How Emily Dickinson Grew Her Genius in Her Family’s Backyard
Dickinson’s poetic innovations depended on her skills as a gardener and naturalist.
Introducing My ÁntoniaOur next selection for a Year of Great Books is an aching portrait of unrequited longing and the untamed West.
Decoding DickinsonEmily Dickinson’s cryptic biological references have fooled many readers. Here’s how to interpret her poems with a naturalist’s eye.
Is “Grit” Really the Key to Success?A new book says you need passion and perseverance to achieve your goals in work and life. Is this a bold new idea or an old one dressed up to be the latest self-help sensation?
How to Run a Used BookstoreRead how one independent bookseller keeps business booming in the age of Amazon in this Working podcast transcript.
On Being RapedCould one man’s harrowing story encourage more male victims of sexual assault to come forward?
Accountants of S.H.I.E.L.D.A clever new novel imagines the life of the administrative staff that helps a superhero organization run smoothly.
Announcing the Winners of the 2016 Cartoonist Studio PrizeThe best web and print cartoonists of the year win $1,000 each.
The Shadow of WhitenessThe characters in Athena Farrokhzad’s poems emigrate from Iran to Sweden, and find a home nowhere.
Growing Up BrontëThe productive, creative childhood of the Brontë sisters and how it influenced Jane Eyre.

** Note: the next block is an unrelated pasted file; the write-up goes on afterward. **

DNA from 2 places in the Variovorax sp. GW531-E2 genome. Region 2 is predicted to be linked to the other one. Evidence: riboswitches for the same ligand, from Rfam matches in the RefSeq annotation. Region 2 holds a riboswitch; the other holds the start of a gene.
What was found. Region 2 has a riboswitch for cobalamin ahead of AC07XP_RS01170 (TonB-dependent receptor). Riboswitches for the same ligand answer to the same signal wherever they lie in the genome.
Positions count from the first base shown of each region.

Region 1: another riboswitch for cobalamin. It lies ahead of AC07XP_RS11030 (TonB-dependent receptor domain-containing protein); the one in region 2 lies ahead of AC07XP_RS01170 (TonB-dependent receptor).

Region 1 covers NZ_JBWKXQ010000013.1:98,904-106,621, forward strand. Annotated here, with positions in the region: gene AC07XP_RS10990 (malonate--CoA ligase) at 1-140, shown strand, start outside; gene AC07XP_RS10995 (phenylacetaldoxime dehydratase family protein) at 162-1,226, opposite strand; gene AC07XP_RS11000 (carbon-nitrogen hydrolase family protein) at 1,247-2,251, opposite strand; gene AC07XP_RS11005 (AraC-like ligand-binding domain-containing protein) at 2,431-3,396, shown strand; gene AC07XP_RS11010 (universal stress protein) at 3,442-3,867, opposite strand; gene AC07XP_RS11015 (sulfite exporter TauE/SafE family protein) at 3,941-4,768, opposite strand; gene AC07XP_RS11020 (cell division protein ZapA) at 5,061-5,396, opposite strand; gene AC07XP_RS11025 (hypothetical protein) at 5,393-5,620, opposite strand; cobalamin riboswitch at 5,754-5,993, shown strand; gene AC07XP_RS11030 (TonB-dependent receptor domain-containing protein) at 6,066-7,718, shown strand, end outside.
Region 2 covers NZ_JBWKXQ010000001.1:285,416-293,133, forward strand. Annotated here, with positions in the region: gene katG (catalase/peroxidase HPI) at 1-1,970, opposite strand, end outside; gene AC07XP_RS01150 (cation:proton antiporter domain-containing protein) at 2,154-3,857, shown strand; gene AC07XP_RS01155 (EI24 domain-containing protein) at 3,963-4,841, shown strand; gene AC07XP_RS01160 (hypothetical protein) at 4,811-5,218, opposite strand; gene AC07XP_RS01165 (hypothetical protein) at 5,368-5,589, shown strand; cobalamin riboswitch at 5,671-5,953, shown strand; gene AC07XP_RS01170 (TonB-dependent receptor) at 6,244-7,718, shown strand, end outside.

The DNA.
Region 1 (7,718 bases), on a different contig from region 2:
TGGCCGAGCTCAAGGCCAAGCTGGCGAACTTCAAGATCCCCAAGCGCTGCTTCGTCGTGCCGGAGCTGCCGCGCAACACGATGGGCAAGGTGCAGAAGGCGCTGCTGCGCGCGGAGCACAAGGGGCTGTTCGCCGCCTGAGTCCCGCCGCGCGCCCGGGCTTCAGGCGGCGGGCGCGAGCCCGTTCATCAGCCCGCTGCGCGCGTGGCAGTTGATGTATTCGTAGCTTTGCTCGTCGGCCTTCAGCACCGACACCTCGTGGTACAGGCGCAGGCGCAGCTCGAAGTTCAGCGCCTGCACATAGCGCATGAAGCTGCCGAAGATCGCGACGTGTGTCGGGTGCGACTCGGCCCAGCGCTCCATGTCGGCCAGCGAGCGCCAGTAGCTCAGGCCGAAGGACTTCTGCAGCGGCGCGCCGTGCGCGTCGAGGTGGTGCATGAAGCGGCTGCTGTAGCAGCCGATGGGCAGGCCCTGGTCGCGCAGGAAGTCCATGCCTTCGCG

Win a Copy of My ÁntoniaPenguin Classics is helping Slate Plus members celebrate the next selection in Slate’s Year of Great Books.
Rules for Dating My DaughterA cartoonist wrestles with the tough questions of modern parenting in a collection of clever graphic essays.
About Jane EyreEverything Slate’s Year of Great Books learned about love, identity, and feminism from Charlotte Brontë’s realist masterwork.
Save the Allegory!An entire literary tradition is being forgotten because writers use the term allegory to mean, like, whatever they want.
“I Want to Read Everything”The characters in Helen Oyeyemi’s short stories are as infatuated with narrative as we are.
Stories for the Square GirlsBeverly Cleary’s unjustly forgotten teen novels tell simple stories of first love.
Harper Lee, the National AntidoteWhat was she trying to tell us with Go Set a Watchman? A friend plumbs its author’s mysteries after her death.
After the BlastThe Association of Small Bombs is a deeply moving exploration of terrorism that destroys the tropes of the subcontinental novel.